Are icons really superior to other forms of sacred art?
The growth of interest of icons, identified with the Eastern Church, has helped to ignite a greater movement towards the re-establishment of authentic Christian art in our churches. This is good. Very good.
However, the same process that has lead to a greater appreciation of the importance of icons has created as well, it seems, a misplaced mystique about icons to the detriment of a genuine appreciation of our own traditions. Whenever I write about icons I get responses from people who are very often Roman Rite Catholics who tell me that Catholics can’t paint icons, only Russians or Greeks can do it (even though the fact is that it is as much part of the Western tradition as the Eastern). Some tell me that only religious can paint them despite the fact that I know accepted and thriving icon painters who are not monks or nuns. I am told that I should not say that an artist ‘paints’ icons, rather that he ‘writes’ them; even though my teacher, who is as Orthodox as they come and a respected authority in the Orthodox world, refers to this pedantic insistence on the word ‘write’ as ‘a bit precious’. (I am told that this happens because the word for write and paint is the same in Greek.) And, perhaps most importantly, people speak of icons as though the saint depicted is really present in the icon. So what does the Church really believe about icons? I have done my best to find out.
As I understand it, the orthodox view was articulated in the 7th Ecumenical Council and with a later clarification by the Synod of Constantinople, which finally closed the iconoclastic period in AD843. This is celebrated today in the Eastern Church as the Feast of the Triumph of Orthodoxy. The Church Father who expresses this is St Theodore the Studite. Theodore was abbot of the Studios Monastery in Constantinople and he is revered in the Eastern Church as well as Western. (He is probably more known in the Eastern Church.) What is ironic is that the error of attributing to the icon a presence of the saint by iconophiles (those who were in favour of them) is one of the things that the iconoclasts objected to so strongly that it provoked them into seeking to eliminate the use of sacred images altogether. Theodore, like the iconoclasts, opposed this view; but he provided an alternative theology that justified the use of sacred images.
1. The essence of the saint is not present in the icon. It is just wood, gold, paint etc. The connection to the saint is made in our minds, especially through the imagination, when we see the characteristic likeness portrayed. So if the icon is covered up, for example, by metal cladding, it has no sacramental value (unless the cladding has been panelbeaten into a likeness, in which case it is the cladding that evokes the saint for us). Theodore illustrates with the point that once the icon becomes damaged so that the likeness is destroyed, it is just thrown away.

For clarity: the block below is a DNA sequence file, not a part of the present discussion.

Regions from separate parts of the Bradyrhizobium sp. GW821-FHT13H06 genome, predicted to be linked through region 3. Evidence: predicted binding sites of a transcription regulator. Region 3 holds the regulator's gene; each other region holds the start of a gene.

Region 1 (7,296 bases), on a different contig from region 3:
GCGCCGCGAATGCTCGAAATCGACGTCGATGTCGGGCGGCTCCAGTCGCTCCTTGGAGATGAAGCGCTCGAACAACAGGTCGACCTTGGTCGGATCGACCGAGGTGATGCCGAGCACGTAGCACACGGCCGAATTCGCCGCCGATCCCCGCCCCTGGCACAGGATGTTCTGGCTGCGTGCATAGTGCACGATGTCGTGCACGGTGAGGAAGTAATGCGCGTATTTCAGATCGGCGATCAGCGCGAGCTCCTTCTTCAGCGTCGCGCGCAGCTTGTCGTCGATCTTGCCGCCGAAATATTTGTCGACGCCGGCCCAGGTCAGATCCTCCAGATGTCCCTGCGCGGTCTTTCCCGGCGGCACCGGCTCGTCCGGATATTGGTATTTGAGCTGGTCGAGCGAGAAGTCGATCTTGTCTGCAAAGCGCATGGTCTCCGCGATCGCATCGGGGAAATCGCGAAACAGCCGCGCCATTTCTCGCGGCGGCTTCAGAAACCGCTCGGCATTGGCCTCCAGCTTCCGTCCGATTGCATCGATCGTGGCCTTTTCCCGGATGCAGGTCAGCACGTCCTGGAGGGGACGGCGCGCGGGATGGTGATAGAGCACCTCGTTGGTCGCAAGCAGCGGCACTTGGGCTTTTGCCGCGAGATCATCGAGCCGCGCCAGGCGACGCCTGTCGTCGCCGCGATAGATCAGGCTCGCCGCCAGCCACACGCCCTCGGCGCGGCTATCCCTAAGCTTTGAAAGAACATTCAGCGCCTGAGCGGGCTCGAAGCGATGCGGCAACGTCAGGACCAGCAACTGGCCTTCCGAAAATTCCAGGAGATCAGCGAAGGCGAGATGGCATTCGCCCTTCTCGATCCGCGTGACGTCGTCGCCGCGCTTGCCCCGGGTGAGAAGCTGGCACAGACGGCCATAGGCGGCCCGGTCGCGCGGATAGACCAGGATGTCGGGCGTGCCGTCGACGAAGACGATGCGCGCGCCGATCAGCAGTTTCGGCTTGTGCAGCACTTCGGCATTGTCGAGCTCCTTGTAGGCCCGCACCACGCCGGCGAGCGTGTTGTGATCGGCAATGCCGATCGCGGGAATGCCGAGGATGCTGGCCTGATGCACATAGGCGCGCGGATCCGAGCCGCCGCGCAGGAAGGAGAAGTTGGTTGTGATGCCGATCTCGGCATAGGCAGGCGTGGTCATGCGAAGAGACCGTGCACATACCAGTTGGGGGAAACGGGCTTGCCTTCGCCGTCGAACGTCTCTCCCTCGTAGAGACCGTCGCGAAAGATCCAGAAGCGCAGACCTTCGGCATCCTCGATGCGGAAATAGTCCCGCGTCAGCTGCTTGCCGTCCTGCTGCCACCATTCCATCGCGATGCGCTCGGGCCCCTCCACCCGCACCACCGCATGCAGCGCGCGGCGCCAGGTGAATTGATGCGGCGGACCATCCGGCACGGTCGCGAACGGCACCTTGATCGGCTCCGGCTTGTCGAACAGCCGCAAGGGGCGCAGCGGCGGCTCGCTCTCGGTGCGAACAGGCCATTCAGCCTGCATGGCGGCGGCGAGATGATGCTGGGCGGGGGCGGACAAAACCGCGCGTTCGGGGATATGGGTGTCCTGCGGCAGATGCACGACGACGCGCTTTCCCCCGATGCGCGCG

2. Icons, when worthy of veneration, are like sacramentals. Their value is that they predispose us to grace, they are not themselves channels of grace. This distinguishes them from sacraments.
3. Theodore’s theology applies as much to any form of art in which the characteristic likeness appears. Therefore the view that what we now consider to be the iconographic style is a higher form than the other traditions of the Western church, such as the gothic and the baroque, cannot be justified. Theodore spoke of ‘icons’, but only in the broad sense of the meaning of the in Greek, meaning ‘image’. He did not refer to specific styles or traditions beyond that. Accordingly, his theology, applies as much to gothic and baroque art (the other two traditions cited by Pope Benedict XVI as authentically liturgical in his book the Spirit of the Liturgy) as it does to the iconographic style; it can also be applied to statues as it does two-dimensional images.
Furthermore, it should be pointed out that there is no canonical or dogmatic statement or account by any Church Father, Eastern or Western that I know of that that says that the iconographic style, as we now refer to it, is inherently superior to any other. Like the discussion of Theodore, the debate in the early Church was about the validity of images in general.
It may be a surprise for some to discover the theology of the iconographic style is it is generally articulated today (and which does distinguish the iconographic style from other forms of sacred art) is a modern development and did not exist until the 20th century. This doesn’t make it wrong, but it does make it new. We should be aware however, that it was developed by very anti-Catholic Russian Orthodox thinkers based in Paris (such as Ouspensky and Lossky). So while they did some great work in their assessment of their own tradition, they spoke in ignorance of other traditions. While their dismissal of other liturgical traditions may be fair from an Orthodox point of view (that is for the Orthodox to say) but has no basis in the teaching of the Catholic Church.
Eastern Rite Catholics might legitimately and reasonably say that the only form of sacred art that is appropriate for the Eastern Rite is the icon, and this might affect their choice of image for an icon corner in their homes. But it is just as legitimate for Roman Catholics look to their authentic liturgical traditions (which includes the iconographic) and consider them appropriate for the Roman Rite, and for use their own home.
To read an account of the theology of icons of Theodore the Studite, his works are still available. For an excellent summary of the whole debate regarding sacred art which includes an account of the theology of images develope by both Theodore and St John of Damascus, I recommend God’s Human Face by Cardinal Cristophe Schoenborn, published by Ignatius Press.
The icon at the top is the Triumph of Orthodoxy.